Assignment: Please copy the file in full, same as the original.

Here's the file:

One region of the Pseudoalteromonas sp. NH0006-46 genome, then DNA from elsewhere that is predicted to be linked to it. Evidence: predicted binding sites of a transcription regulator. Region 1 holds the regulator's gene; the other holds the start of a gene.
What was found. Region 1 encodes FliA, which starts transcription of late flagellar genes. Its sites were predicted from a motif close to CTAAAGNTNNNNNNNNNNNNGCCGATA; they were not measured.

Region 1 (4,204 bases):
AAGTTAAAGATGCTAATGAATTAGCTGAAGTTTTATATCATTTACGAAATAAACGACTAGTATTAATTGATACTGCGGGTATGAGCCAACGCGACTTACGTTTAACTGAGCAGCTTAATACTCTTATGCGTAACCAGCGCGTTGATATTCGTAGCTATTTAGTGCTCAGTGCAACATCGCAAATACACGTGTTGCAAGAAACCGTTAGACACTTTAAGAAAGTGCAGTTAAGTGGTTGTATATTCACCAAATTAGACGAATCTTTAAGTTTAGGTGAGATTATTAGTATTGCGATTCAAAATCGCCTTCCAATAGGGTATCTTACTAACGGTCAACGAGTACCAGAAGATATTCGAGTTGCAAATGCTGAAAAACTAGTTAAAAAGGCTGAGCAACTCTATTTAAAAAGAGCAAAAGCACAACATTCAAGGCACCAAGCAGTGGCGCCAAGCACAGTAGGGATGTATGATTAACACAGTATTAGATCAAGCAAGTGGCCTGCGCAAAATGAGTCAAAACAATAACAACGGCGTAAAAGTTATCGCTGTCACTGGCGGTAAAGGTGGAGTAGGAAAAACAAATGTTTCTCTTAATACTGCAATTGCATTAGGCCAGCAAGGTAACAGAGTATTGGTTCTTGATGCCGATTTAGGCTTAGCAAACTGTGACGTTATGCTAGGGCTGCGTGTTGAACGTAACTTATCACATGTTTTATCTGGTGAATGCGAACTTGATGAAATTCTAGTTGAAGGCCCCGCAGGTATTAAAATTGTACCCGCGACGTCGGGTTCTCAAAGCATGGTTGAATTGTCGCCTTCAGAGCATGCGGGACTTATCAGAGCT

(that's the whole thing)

One region of the Pseudoalteromonas sp. NH0006-46 genome, then DNA from elsewhere that is predicted to be linked to it. Evidence: predicted binding sites of a transcription regulator. Region 1 holds the regulator's gene; the other holds the start of a gene.
What was found. Region 1 encodes FliA, which starts transcription of late flagellar genes. Its sites were predicted from a motif close to CTAAAGNTNNNNNNNNNNNNGCCGATA; they were not measured.

Region 1 (4,204 bases):
AAGTTAAAGATGCTAATGAATTAGCTGAAGTTTTATATCATTTACGAAATAAACGACTAGTATTAATTGATACTGCGGGTATGAGCCAACGCGACTTACGTTTAACTGAGCAGCTTAATACTCTTATGCGTAACCAGCGCGTTGATATTCGTAGCTATTTAGTGCTCAGTGCAACATCGCAAATACACGTGTTGCAAGAAACCGTTAGACACTTTAAGAAAGTGCAGTTAAGTGGTTGTATATTCACCAAATTAGACGAATCTTTAAGTTTAGGTGAGATTATTAGTATTGCGATTCAAAATCGCCTTCCAATAGGGTATCTTACTAACGGTCAACGAGTACCAGAAGATATTCGAGTTGCAAATGCTGAAAAACTAGTTAAAAAGGCTGAGCAACTCTATTTAAAAAGAGCAAAAGCACAACATTCAAGGCACCAAGCAGTGGCGCCAAGCACAGTAGGGATGTATGATTAACACAGTATTAGATCAAGCAAGTGGCCTGCGCAAAATGAGTCAAAACAATAACAACGGCGTAAAAGTTATCGCTGTCACTGGCGGTAAAGGTGGAGTAGGAAAAACAAATGTTTCTCTTAATACTGCAATTGCATTAGGCCAGCAAGGTAACAGAGTATTGGTTCTTGATGCCGATTTAGGCTTAGCAAACTGTGACGTTATGCTAGGGCTGCGTGTTGAACGTAACTTATCACATGTTTTATCTGGTGAATGCGAACTTGATGAAATTCTAGTTGAAGGCCCCGCAGGTATTAAAATTGTACCCGCGACGTCGGGTTCTCAAAGCATGGTTGAATTGTCGCCTTCAGAGCATGCGGGACTTATCAGAGCT